THE BEGINNING OF A BEAUTIFUL FRIENDSHIP? THE SCHOOL LIBRARY AND THE GCSE by Helen Phtiaka. Library Information Research Report 93. Pounds 18. 0 7123 3277 4
The introduction of the GCSE has had almost no impact on teaching and learning styles in secondary schools nor on the use made of school libraries. Such is the depressing conclusion of this report. In stark contrast to Peggy Heeks and Margaret Kinnell's optimistic conclusions about the impact of the national curriculum on school library effectiveness School Libraries at Work (reviewed in The TES on May 19), Helen Phtiaka concludes that initiatives such as GCSE have little effect on teaching and learning styles where a school's ethos values examination performance and pupil discipline above independent learning and research skills. Despite the GCSE's implications for independent learning and library use, libraries in three of the four secondary schools examined in this 198991 study were marginalised, underfunded and under-utilised, whether professionally staffed or not.
From this evidence, it would seem that the high hopes of information professionals for a more central role for the school library, following the introduction of the GCSE, were misguided. Schools with a traditional ethos and didactic teaching styles had subverted the intentions of the new exam. "Any student can cope, can take a GCSE physics, without ever needing to go in the library" one teacher commented, highlighting the tension between encouraging independent learning and producing good results.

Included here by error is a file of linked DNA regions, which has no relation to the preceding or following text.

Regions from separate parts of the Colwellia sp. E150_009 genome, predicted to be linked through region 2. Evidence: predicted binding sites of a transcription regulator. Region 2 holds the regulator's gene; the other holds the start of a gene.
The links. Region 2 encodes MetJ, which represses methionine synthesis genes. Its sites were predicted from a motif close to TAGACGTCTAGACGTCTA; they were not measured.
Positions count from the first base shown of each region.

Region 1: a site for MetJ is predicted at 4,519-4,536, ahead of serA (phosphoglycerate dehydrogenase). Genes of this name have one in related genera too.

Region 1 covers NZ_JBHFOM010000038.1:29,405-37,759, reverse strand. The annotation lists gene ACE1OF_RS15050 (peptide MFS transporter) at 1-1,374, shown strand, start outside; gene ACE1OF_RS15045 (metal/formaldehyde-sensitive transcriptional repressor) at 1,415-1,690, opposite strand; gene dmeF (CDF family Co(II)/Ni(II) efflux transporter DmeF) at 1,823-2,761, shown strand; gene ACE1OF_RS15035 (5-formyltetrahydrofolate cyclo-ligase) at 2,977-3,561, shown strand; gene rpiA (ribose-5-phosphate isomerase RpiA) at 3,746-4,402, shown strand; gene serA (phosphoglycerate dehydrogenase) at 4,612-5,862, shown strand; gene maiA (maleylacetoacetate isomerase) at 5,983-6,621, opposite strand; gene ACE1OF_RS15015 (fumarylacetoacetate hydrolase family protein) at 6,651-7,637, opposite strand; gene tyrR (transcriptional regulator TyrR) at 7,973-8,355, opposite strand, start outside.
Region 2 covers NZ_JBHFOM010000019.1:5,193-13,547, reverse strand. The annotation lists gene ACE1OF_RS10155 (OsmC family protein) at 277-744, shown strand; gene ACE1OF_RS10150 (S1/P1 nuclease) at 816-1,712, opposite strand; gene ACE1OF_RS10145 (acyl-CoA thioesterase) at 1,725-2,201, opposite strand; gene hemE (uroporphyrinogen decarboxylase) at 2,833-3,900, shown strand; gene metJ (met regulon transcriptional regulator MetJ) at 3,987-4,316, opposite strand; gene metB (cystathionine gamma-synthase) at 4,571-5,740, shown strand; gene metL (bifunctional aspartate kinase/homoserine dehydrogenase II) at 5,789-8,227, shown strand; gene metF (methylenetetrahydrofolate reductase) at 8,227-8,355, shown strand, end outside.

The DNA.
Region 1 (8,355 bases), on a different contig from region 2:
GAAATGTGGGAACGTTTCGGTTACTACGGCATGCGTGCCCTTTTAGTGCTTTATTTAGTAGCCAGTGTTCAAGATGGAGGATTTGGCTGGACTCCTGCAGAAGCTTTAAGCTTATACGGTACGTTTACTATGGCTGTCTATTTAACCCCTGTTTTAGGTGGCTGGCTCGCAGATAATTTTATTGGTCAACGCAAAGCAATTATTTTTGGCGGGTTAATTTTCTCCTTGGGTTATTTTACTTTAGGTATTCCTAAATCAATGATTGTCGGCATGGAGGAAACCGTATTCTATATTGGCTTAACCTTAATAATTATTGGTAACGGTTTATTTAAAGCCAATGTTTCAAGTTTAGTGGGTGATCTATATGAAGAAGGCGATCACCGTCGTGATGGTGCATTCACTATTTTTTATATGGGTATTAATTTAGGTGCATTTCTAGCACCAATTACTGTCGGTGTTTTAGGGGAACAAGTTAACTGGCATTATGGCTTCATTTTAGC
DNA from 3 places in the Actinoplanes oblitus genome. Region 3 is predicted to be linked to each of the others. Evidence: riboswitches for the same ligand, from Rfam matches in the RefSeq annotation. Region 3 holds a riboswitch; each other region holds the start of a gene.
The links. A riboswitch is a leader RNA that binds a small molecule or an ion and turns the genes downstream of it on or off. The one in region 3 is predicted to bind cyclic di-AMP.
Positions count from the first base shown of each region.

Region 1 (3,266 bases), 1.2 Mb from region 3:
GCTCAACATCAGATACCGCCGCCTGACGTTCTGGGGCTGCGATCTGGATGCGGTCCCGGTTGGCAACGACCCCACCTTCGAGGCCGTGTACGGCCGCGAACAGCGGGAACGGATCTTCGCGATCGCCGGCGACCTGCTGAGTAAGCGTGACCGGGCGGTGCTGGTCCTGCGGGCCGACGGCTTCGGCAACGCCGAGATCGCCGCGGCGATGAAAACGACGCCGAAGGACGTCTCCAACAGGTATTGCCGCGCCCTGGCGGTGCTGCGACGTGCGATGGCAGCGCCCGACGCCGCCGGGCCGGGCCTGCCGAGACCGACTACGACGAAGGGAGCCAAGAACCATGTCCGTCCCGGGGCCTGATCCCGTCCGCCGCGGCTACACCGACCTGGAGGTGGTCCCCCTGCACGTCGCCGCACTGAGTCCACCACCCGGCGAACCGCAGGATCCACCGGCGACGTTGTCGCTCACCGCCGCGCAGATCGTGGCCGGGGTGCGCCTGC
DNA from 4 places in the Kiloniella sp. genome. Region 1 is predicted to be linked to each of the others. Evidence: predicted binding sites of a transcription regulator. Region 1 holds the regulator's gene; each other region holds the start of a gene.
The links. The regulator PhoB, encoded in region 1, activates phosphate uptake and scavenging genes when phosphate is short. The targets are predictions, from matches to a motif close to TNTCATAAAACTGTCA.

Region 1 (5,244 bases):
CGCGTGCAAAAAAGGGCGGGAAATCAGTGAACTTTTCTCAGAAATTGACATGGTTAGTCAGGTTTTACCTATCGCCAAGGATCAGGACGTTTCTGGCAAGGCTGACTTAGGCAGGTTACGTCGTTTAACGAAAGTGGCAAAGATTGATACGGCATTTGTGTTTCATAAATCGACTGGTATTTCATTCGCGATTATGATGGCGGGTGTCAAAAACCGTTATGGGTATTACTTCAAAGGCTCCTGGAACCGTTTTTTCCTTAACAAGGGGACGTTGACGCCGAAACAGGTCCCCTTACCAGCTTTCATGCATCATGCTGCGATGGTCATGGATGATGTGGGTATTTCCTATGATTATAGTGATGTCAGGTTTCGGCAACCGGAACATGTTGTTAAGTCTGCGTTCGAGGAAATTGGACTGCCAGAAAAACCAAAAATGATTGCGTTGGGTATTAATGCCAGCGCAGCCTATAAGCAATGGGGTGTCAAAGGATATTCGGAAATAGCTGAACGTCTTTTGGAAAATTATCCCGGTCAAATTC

Independent research inevitably involves an element of risk. However valuable the learning experience may be for the pupil, the outcome may not be acceptable to the examiner. Consequently, in schools with an ethos of discipline and competition, it was significant that teachers had interpreted the introduction of the GCSE as an administrative change rather than an opportunity to examine their educational philosophy. In the one school in this study where independent learning was encouraged, the introduction of the GCSE had not significantly altered the prevailing teaching style.
It is questionable whether such a small sample of schools is truly representative. Phtiaka's conclusion that the school ethos is a stronger determining factor in school library use than external changes such as the GCSE, while depressing, is hardly new. Yet while subsequent emphases on traditional teaching methods, larger class sizes and league tables of examination results seem to militate against independent learning, good schools are seizing the opportunities offered by the new curricula and examinations, as Heeks and Kinnell's study shows. Phtiaka's horror story offers only a partial truth.